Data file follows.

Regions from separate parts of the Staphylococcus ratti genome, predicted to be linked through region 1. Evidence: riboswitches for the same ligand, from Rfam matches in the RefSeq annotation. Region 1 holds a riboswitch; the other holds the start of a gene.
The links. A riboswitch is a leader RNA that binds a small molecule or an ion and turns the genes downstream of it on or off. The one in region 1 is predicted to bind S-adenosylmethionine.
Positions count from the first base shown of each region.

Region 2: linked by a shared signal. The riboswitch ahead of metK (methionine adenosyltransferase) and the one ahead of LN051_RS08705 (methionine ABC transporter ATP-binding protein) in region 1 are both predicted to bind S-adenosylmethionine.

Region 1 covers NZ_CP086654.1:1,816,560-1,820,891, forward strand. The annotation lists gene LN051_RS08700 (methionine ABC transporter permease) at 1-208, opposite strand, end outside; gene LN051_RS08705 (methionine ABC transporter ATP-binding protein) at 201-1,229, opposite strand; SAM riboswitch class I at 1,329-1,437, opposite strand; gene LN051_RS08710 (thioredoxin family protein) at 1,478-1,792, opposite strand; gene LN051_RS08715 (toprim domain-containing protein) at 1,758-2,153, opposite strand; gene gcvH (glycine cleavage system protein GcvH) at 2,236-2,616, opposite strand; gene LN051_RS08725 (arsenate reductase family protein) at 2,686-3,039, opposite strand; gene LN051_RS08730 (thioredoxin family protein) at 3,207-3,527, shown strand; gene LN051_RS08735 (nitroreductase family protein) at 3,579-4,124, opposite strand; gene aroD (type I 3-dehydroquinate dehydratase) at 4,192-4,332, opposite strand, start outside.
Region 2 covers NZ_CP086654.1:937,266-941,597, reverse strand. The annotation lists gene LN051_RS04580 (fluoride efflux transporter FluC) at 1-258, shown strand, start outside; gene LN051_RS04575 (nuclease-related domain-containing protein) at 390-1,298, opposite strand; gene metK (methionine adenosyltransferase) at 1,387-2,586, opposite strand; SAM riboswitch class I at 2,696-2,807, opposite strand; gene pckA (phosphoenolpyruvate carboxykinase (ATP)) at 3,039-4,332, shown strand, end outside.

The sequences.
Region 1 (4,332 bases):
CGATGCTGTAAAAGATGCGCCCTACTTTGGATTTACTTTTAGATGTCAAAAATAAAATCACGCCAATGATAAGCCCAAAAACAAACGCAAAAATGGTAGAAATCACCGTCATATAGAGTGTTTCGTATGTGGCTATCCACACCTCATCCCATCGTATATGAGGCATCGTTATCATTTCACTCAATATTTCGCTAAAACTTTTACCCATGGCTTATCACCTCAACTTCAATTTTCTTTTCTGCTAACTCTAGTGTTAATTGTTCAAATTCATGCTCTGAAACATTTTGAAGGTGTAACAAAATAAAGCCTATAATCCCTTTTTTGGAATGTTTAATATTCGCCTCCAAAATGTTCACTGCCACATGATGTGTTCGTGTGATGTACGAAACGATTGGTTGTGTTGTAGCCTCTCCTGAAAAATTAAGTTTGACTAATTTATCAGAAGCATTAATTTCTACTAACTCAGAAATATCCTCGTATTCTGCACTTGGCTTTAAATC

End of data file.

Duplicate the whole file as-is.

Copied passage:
Regions from separate parts of the Staphylococcus ratti genome, predicted to be linked through region 1. Evidence: riboswitches for the same ligand, from Rfam matches in the RefSeq annotation. Region 1 holds a riboswitch; the other holds the start of a gene.
The links. A riboswitch is a leader RNA that binds a small molecule or an ion and turns the genes downstream of it on or off. The one in region 1 is predicted to bind S-adenosylmethionine.
Positions count from the first base shown of each region.

Region 2: linked by a shared signal. The riboswitch ahead of metK (methionine adenosyltransferase) and the one ahead of LN051_RS08705 (methionine ABC transporter ATP-binding protein) in region 1 are both predicted to bind S-adenosylmethionine.

Region 1 covers NZ_CP086654.1:1,816,560-1,820,891, forward strand. The annotation lists gene LN051_RS08700 (methionine ABC transporter permease) at 1-208, opposite strand, end outside; gene LN051_RS08705 (methionine ABC transporter ATP-binding protein) at 201-1,229, opposite strand; SAM riboswitch class I at 1,329-1,437, opposite strand; gene LN051_RS08710 (thioredoxin family protein) at 1,478-1,792, opposite strand; gene LN051_RS08715 (toprim domain-containing protein) at 1,758-2,153, opposite strand; gene gcvH (glycine cleavage system protein GcvH) at 2,236-2,616, opposite strand; gene LN051_RS08725 (arsenate reductase family protein) at 2,686-3,039, opposite strand; gene LN051_RS08730 (thioredoxin family protein) at 3,207-3,527, shown strand; gene LN051_RS08735 (nitroreductase family protein) at 3,579-4,124, opposite strand; gene aroD (type I 3-dehydroquinate dehydratase) at 4,192-4,332, opposite strand, start outside.
Region 2 covers NZ_CP086654.1:937,266-941,597, reverse strand. The annotation lists gene LN051_RS04580 (fluoride efflux transporter FluC) at 1-258, shown strand, start outside; gene LN051_RS04575 (nuclease-related domain-containing protein) at 390-1,298, opposite strand; gene metK (methionine adenosyltransferase) at 1,387-2,586, opposite strand; SAM riboswitch class I at 2,696-2,807, opposite strand; gene pckA (phosphoenolpyruvate carboxykinase (ATP)) at 3,039-4,332, shown strand, end outside.

The sequences.
Region 1 (4,332 bases):
CGATGCTGTAAAAGATGCGCCCTACTTTGGATTTACTTTTAGATGTCAAAAATAAAATCACGCCAATGATAAGCCCAAAAACAAACGCAAAAATGGTAGAAATCACCGTCATATAGAGTGTTTCGTATGTGGCTATCCACACCTCATCCCATCGTATATGAGGCATCGTTATCATTTCACTCAATATTTCGCTAAAACTTTTACCCATGGCTTATCACCTCAACTTCAATTTTCTTTTCTGCTAACTCTAGTGTTAATTGTTCAAATTCATGCTCTGAAACATTTTGAAGGTGTAACAAAATAAAGCCTATAATCCCTTTTTTGGAATGTTTAATATTCGCCTCCAAAATGTTCACTGCCACATGATGTGTTCGTGTGATGTACGAAACGATTGGTTGTGTTGTAGCCTCTCCTGAAAAATTAAGTTTGACTAATTTATCAGAAGCATTAATTTCTACTAACTCAGAAATATCCTCGTATTCTGCACTTGGCTTTAAATC